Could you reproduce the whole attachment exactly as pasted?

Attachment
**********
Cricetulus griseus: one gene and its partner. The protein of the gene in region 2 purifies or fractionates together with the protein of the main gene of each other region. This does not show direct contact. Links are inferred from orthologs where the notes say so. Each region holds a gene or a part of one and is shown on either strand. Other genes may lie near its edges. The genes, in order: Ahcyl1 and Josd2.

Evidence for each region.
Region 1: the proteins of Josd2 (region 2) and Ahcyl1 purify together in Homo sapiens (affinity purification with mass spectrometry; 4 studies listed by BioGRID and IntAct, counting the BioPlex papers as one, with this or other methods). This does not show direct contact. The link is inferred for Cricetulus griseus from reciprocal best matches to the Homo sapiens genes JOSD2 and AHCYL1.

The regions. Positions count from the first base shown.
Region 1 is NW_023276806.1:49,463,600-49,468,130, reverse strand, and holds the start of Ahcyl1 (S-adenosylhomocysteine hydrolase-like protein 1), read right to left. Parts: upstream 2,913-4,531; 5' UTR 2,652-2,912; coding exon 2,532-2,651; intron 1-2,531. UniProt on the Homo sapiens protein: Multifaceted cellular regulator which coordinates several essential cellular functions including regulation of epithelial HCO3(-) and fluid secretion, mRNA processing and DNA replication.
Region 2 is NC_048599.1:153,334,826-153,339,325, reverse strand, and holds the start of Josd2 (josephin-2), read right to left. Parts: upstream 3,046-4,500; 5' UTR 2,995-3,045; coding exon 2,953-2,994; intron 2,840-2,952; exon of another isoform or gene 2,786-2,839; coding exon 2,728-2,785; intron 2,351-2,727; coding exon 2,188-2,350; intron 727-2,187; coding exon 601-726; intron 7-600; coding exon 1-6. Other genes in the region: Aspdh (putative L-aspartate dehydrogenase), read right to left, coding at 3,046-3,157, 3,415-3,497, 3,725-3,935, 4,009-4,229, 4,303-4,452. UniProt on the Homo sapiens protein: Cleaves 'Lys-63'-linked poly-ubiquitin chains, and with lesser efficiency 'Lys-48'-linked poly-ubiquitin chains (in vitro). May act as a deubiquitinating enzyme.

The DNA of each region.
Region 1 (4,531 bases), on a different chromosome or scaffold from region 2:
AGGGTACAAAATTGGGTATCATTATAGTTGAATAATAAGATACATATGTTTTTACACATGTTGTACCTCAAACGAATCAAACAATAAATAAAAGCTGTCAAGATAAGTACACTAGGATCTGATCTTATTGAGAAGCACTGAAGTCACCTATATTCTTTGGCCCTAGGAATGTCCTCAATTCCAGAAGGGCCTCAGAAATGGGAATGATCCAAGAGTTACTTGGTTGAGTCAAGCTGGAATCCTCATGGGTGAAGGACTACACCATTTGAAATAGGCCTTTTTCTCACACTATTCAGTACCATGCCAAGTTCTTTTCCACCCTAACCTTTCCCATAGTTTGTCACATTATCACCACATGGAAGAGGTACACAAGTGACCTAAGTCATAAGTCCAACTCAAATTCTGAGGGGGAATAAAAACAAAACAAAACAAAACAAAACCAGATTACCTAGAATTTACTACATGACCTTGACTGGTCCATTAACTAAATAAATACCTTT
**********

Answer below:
Cricetulus griseus: one gene and its partner. The protein of the gene in region 2 purifies or fractionates together with the protein of the main gene of each other region. This does not show direct contact. Links are inferred from orthologs where the notes say so. Each region holds a gene or a part of one and is shown on either strand. Other genes may lie near its edges. The genes, in order: Ahcyl1 and Josd2.

Evidence for each region.
Region 1: the proteins of Josd2 (region 2) and Ahcyl1 purify together in Homo sapiens (affinity purification with mass spectrometry; 4 studies listed by BioGRID and IntAct, counting the BioPlex papers as one, with this or other methods). This does not show direct contact. The link is inferred for Cricetulus griseus from reciprocal best matches to the Homo sapiens genes JOSD2 and AHCYL1.

The regions. Positions count from the first base shown.
Region 1 is NW_023276806.1:49,463,600-49,468,130, reverse strand, and holds the start of Ahcyl1 (S-adenosylhomocysteine hydrolase-like protein 1), read right to left. Parts: upstream 2,913-4,531; 5' UTR 2,652-2,912; coding exon 2,532-2,651; intron 1-2,531. UniProt on the Homo sapiens protein: Multifaceted cellular regulator which coordinates several essential cellular functions including regulation of epithelial HCO3(-) and fluid secretion, mRNA processing and DNA replication.
Region 2 is NC_048599.1:153,334,826-153,339,325, reverse strand, and holds the start of Josd2 (josephin-2), read right to left. Parts: upstream 3,046-4,500; 5' UTR 2,995-3,045; coding exon 2,953-2,994; intron 2,840-2,952; exon of another isoform or gene 2,786-2,839; coding exon 2,728-2,785; intron 2,351-2,727; coding exon 2,188-2,350; intron 727-2,187; coding exon 601-726; intron 7-600; coding exon 1-6. Other genes in the region: Aspdh (putative L-aspartate dehydrogenase), read right to left, coding at 3,046-3,157, 3,415-3,497, 3,725-3,935, 4,009-4,229, 4,303-4,452. UniProt on the Homo sapiens protein: Cleaves 'Lys-63'-linked poly-ubiquitin chains, and with lesser efficiency 'Lys-48'-linked poly-ubiquitin chains (in vitro). May act as a deubiquitinating enzyme.

The DNA of each region.
Region 1 (4,531 bases), on a different chromosome or scaffold from region 2:
AGGGTACAAAATTGGGTATCATTATAGTTGAATAATAAGATACATATGTTTTTACACATGTTGTACCTCAAACGAATCAAACAATAAATAAAAGCTGTCAAGATAAGTACACTAGGATCTGATCTTATTGAGAAGCACTGAAGTCACCTATATTCTTTGGCCCTAGGAATGTCCTCAATTCCAGAAGGGCCTCAGAAATGGGAATGATCCAAGAGTTACTTGGTTGAGTCAAGCTGGAATCCTCATGGGTGAAGGACTACACCATTTGAAATAGGCCTTTTTCTCACACTATTCAGTACCATGCCAAGTTCTTTTCCACCCTAACCTTTCCCATAGTTTGTCACATTATCACCACATGGAAGAGGTACACAAGTGACCTAAGTCATAAGTCCAACTCAAATTCTGAGGGGGAATAAAAACAAAACAAAACAAAACAAAACCAGATTACCTAGAATTTACTACATGACCTTGACTGGTCCATTAACTAAATAAATACCTTT